The showy red coat looked bright and cheery from a distance, but up close the patched cloth indicated a dismal fairy on his uppers.
“What the feck d’you think you’re doing?” the leprechaun screeched as I caught him by the ear, pinching firmly between thumb and forefinger to make sure he didn’t escape. He wriggled and threw himself around, but I had a good grip and wasn’t about to let go.
“If you release me now, I’ll grant you any wish your heart desires,” he said.
“Do you think I was born yesterday? Save your breath for squealing. One.”
“All right,” he said, sounding deflated. “You win. I’m your prisoner. I’ll do whatever you say.” His shoulders slumped and even the brim of his tricorn hat seemed to droop with dejection.
I kept my face stern. “Two.”
“Who the feck have you been talking to? There hasn’t been a human in five hundred years as knows the forms.”
I waited. Breaking the code would mean expulsion from the land of the Sídhe, and I happened to know that this particular leprechaun had nowhere else to go.
“All right, all right,” he muttered. “I, Finn Brian Mac Hulighan deliver myself up to you, human, to do with me as you will.”
I let go of his ear slowly, holding my breath, but he didn’t run. He sat down on a nearby dry-stone wall and took off his hat to reveal a shiny bald pate.
Three wishes I had earned by catching him, but I’d need to watch every word I said from now onwards lest a chance phrase could be interpreted as a wish.
“First wish,” I said, carefully. “Is a formal audience with the King of the Fairies, held at a place and time of my choosing.”
He scratched his head and crossed his eyes as he tried to find a loophole he could exploit. After a moment, he slapped the hat back onto his head with a grimace of distaste.
“Done, he snapped. Then what?”
“You’ll get to hear the next wish when I’m ready, and not before.”
The king didn’t look happy to be forced to meet a mortal on such a foggy evening, where coiling mist turned trees into monstrous silhouettes – but as ruler of the People of the Mounds, he was bound by the laws at least as tightly as the leprechaun. He’d dressed for a formal meeting, from buckled shoes to tall top hat, but the buckles were tarnished and the top hat sat askew.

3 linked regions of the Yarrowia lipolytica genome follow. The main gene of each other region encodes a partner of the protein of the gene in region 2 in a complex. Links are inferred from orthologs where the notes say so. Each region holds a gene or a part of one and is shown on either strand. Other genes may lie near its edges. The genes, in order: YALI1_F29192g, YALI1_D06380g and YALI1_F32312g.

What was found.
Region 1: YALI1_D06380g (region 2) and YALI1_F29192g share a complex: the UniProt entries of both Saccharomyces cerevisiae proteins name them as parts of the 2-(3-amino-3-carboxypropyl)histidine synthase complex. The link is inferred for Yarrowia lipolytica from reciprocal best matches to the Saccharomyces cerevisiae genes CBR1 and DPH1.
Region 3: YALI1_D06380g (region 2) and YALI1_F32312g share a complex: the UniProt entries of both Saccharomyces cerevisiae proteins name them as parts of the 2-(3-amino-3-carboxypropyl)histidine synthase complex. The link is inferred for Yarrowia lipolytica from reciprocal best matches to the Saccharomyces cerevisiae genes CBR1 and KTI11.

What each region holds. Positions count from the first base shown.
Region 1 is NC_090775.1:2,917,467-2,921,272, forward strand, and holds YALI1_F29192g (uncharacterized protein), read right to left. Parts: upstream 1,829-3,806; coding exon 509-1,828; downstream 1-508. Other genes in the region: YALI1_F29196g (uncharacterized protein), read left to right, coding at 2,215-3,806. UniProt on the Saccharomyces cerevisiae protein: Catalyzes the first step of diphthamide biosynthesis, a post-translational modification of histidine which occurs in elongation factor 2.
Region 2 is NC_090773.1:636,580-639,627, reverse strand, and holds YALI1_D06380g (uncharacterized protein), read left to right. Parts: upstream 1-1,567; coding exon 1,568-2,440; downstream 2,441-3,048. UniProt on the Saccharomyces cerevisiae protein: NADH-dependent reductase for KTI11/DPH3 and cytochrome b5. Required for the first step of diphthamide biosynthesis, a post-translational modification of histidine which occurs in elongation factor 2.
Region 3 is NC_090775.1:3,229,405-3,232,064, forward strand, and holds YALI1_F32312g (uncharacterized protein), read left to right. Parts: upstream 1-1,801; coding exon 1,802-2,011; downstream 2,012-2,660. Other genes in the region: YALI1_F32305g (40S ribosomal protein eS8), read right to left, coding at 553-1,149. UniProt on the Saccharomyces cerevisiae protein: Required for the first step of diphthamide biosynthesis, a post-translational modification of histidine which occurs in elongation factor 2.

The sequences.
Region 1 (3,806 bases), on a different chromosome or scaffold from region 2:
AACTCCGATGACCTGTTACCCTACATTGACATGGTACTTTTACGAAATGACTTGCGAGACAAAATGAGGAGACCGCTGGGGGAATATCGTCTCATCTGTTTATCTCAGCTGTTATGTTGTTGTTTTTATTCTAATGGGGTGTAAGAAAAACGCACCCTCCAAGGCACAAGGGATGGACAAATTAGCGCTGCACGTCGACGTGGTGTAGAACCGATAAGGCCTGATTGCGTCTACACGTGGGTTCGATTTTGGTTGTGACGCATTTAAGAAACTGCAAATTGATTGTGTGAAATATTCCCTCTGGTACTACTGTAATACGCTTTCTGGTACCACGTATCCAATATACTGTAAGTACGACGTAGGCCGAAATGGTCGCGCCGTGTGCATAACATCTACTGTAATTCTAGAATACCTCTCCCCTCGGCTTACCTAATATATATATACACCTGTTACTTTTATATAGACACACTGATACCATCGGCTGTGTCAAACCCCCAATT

“Whad’ya want?” he snarled, arms crossed over his chest.
I swallowed. “You are holding a mortal prisoner in the Land of the Sídhe,” I said, making sure I didn’t phrase it as a question.
He gave a sly smile. “I have many mortals in my realm, and who is to say they are prisoners? They may leave whenever they want.”
“Yes,” I snapped, “but you make sure they don’t want to by bewitching them.” I only just stopped myself from adding, don’t you? “The mortal I’m talking about is my brother, who you tricked into following you. And now you’re keeping him dancing from dusk ’til dawn.”
The king took a step back and I followed him, keeping him on his toes, making sure he knew I meant business.
“My second wish is that Simon McGloan, presently cursed by you for trespassing on a mound, be freed without harm and released to me at a place and time of my choosing.” I’d tried so hard to phrase it as one wish and to make sure they couldn’t just release him at the edge of a cliff, or worse, onto another mound.
The king and the leprechaun went into a huddle a few yards away. I crept closer to try to hear, but their voices were too soft. Finally, the king took a brightly coloured spotted kerchief from his pocket and wiped foggy water droplets from his face.
“Done,” he said. “Ye have been well schooled in the laws of the Sídhe, but mayhap there’s something you’ve forgotten?”
“My final wish is yet to come,” I said.
“I suppose you’ll be wanting the usual?” he sneered. “Fame and enough riches to keep you and your brother in comfort for the rest of your natural lives.”
I shook my head. “My third and final wish is that your own brother, the leprechaun Finn Brian Mac Hulighan, be freed forever from the slavery you inflicted on him for all eternity. No more crocks of gold.”
You could have heard a pin drop. The little leprechaun in the red coat froze, feet together and toes pointing down, hovering about a foot above the green turf. He stared at me with mouth open and eyes wide.
“Why?” he breathed.
“I promised the Hag I’d free you if I could. You can be together now.”
The little man danced a hornpipe, then he turned a somersault and finished by spinning upside down on the point of his hat until I became dizzy watching him.
The king’s eyes were fixed on me. “The Hag helped you?”
“Yes.” And warned me not to trust the king. “Not all The People hate mortals, Highness. There’s room for tolerance between us.” I saw no need to mention the hair and nail clippings I’d collected while I was working as a room maid in the Shelbourne Hotel, a gift to bribe the Hag. They’d give her power over many a politician and business tycoon.
“Ye foolish mortal,” Finn Brian Mac Hulighan said in a hushed voice. “Ye don’t know what you’ve done.”
“I think I do,” I said. “Simon is to be released one hour from now, in Dublin, into room 324 of the Shelbourne Hotel, without harm or distress caused to him. After that, you will leave him alone and never annoy him again.” I held my hand out to the king. He didn’t take it.
“Clever girl,” he said. “But mayhap not clever enough. You’ll be needing these.” He held out a pair of soft leather laced shoes.
As if by magic, the mist rolled back. Blood-red rays from the setting sun highlighted a flowering blackthorn not two paces from me, and beneath my feet lay the rocky surface of a Sídhe mound.